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Current Exhibitions …

Roy Starke (1954 - 2018), Labyrinth of Solitude, fabric

BIG: Large Works from our Permanent Collection

Main Gallery
Opens Friday 02 August 2019 at 09h00
Closes Sunday 10 November 2019 at 17h00

This exhibition, a selection of large South African art works from the Gallery’s permanent collection, was displayed recently and drew much comment from visitors. Some of these works are too large for our store rooms, and are stacked in passages. We are giving them air once again to speak their powerful messages. During the process of selection we came across surprising juxtapositions, and the exhibition gathered a momentum of its own. Visitors are challenged to find their own meaning and context in the display.




 

Hermine Spies Coleman, Henge of Stone in Time, oil on canvas

Hermine Spies Coleman: The Power of Loss and Gain Schreiner Gallery

Opens Sunday 21 July 2019 at 11h00
Closes Sunday 15 September 2019 at 17h00

The artist has drawn and painted over existing paintings, obliterating segments. This takes courage, as one does lose what is held as precious; however, in the process one may gain a new image with fresh meaning. It is discovery, but not without the discomfort of losing and letting go.  Life is like  that: destruction in the process  of continually shaping the significance of the whole, a process symbolic of loss and gain. The artist will conduct two workshops, on Wednesdays 07 and 21 August. Between these times the artists will take turns to work on a collaborative art work in the Gallery to explore over-drawing in search of meaning.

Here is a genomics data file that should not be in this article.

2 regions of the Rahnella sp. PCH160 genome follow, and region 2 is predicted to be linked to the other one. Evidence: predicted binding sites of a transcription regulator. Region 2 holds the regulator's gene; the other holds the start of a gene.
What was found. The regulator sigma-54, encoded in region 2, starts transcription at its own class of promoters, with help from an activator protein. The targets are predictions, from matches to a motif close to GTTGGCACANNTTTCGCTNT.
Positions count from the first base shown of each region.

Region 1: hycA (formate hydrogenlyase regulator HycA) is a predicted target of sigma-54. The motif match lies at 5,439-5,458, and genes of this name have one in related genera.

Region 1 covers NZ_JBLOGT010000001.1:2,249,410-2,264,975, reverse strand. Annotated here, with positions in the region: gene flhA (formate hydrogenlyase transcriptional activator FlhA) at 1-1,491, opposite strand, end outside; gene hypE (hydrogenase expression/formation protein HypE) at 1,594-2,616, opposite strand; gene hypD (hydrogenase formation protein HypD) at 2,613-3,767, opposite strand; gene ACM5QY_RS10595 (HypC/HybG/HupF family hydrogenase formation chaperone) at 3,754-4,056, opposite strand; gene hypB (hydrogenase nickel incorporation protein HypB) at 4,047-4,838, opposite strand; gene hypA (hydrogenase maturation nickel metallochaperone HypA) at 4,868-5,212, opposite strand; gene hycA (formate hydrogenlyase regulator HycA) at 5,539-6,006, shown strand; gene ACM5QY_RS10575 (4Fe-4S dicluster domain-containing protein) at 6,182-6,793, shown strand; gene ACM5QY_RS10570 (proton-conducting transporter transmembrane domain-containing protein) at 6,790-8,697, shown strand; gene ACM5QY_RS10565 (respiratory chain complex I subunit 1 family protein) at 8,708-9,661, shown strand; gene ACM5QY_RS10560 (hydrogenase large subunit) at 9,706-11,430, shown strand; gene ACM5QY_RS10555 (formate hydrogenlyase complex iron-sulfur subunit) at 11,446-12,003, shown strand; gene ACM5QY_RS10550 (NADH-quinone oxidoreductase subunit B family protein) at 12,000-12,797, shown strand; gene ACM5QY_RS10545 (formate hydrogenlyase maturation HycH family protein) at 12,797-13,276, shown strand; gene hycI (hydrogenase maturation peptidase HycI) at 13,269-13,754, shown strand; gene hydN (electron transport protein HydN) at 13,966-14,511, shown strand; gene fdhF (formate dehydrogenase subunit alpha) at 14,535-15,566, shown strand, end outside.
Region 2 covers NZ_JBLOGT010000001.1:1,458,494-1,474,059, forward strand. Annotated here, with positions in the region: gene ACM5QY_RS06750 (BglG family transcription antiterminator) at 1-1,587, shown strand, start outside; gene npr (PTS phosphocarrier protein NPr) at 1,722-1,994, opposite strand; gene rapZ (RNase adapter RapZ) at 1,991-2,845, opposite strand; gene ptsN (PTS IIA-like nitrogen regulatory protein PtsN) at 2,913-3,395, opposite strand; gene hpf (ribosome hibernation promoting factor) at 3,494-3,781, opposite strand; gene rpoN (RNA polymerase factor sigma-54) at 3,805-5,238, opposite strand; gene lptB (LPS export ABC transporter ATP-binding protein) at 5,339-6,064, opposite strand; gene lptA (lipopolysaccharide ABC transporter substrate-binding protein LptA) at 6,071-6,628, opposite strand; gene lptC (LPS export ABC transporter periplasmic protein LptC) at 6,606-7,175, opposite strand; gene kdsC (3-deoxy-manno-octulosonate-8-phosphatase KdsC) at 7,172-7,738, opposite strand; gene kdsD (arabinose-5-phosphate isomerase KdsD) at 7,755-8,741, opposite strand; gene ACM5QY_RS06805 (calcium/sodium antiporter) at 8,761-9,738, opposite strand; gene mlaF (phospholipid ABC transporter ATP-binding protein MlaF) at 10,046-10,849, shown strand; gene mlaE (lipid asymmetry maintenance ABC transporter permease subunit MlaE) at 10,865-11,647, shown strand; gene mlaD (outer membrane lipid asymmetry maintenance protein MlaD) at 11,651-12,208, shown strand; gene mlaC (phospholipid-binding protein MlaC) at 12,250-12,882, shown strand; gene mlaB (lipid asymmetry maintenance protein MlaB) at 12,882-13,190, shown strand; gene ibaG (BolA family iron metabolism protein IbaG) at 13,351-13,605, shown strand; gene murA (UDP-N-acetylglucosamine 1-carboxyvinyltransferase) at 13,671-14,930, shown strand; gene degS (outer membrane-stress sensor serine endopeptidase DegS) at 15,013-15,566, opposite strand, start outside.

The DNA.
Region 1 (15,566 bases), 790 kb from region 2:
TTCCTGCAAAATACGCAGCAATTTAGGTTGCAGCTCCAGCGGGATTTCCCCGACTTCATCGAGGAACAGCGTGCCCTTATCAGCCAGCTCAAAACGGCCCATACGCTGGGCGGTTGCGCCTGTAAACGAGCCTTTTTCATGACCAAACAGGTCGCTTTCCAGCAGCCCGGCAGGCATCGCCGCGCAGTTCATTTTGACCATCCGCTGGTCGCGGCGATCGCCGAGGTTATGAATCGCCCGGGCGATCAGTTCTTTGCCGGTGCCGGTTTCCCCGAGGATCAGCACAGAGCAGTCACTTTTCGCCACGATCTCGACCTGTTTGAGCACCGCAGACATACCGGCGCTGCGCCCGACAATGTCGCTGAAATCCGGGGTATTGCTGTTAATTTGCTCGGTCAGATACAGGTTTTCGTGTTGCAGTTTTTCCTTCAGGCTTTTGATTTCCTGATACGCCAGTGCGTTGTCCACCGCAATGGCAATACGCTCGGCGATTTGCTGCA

Enquiries/Bookings
reena.bhoodram@msunduzi.gov.za or 033 392 2823
pinky.nkabinde@msunduzi.gov.za or 033 392 2811

 

Forthcoming exhibitions …

Tatham Art Gallery:
Our Choice

Main Gallery
Opens Sunday 08 December 2019 at 11h00
Closes Sunday 19 April 2020 at 17h00

Our Choice is an eclectic exhibition of art works selected from the Tatham Art Gallery’s permanent collection by the people who are currently working at the Gallery. Both full time staff, and volunteers who serve on the Board of Trustees and its Committees have been invited to participate.

Some of the art works displayed have been in storage for many years, others are old favourites. Displayed with each art work is the name of the person who chose it, and a motivation for their choice. This could be a favourite work from the collection, or one that reminds the person of something. It may even be a work that is disliked for a certain reason. Texts vary from short sentences to longer explanations, and all of these contribute to the charm and magic of this exhibition of personal choices.

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Mending the Scars:
A Group Exhibition

Schreiner Gallery
Opens Sunday 08 December 2019 at 11h00